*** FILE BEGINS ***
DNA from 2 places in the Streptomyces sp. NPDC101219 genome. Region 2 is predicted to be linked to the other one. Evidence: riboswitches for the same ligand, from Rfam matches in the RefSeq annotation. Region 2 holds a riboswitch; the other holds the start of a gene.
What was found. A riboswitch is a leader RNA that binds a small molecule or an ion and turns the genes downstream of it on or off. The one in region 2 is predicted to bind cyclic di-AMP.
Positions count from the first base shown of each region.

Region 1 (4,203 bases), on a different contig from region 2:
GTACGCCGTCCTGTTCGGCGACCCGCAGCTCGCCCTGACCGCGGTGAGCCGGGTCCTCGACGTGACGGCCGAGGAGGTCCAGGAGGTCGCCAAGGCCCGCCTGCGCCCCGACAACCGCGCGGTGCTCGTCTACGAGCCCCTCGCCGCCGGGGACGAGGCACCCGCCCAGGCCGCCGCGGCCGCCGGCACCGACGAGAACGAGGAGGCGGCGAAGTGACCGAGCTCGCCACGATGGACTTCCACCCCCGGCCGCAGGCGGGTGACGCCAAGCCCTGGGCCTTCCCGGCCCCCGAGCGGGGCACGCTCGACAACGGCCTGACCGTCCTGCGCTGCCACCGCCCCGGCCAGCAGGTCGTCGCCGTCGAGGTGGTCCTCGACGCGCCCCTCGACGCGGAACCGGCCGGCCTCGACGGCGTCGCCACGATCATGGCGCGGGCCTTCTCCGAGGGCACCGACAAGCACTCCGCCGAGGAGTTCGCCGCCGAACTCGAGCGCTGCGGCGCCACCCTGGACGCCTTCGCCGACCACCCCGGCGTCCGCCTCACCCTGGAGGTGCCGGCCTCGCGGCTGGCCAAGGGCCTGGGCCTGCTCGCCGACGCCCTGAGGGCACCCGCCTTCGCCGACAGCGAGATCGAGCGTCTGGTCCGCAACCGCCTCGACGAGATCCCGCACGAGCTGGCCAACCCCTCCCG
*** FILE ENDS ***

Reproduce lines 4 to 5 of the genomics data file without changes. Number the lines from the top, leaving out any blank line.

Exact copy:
Region 1 (4,203 bases), on a different contig from region 2:
GTACGCCGTCCTGTTCGGCGACCCGCAGCTCGCCCTGACCGCGGTGAGCCGGGTCCTCGACGTGACGGCCGAGGAGGTCCAGGAGGTCGCCAAGGCCCGCCTGCGCCCCGACAACCGCGCGGTGCTCGTCTACGAGCCCCTCGCCGCCGGGGACGAGGCACCCGCCCAGGCCGCCGCGGCCGCCGGCACCGACGAGAACGAGGAGGCGGCGAAGTGACCGAGCTCGCCACGATGGACTTCCACCCCCGGCCGCAGGCGGGTGACGCCAAGCCCTGGGCCTTCCCGGCCCCCGAGCGGGGCACGCTCGACAACGGCCTGACCGTCCTGCGCTGCCACCGCCCCGGCCAGCAGGTCGTCGCCGTCGAGGTGGTCCTCGACGCGCCCCTCGACGCGGAACCGGCCGGCCTCGACGGCGTCGCCACGATCATGGCGCGGGCCTTCTCCGAGGGCACCGACAAGCACTCCGCCGAGGAGTTCGCCGCCGAACTCGAGCGCTGCGGCGCCACCCTGGACGCCTTCGCCGACCACCCCGGCGTCCGCCTCACCCTGGAGGTGCCGGCCTCGCGGCTGGCCAAGGGCCTGGGCCTGCTCGCCGACGCCCTGAGGGCACCCGCCTTCGCCGACAGCGAGATCGAGCGTCTGGTCCGCAACCGCCTCGACGAGATCCCGCACGAGCTGGCCAACCCCTCCCG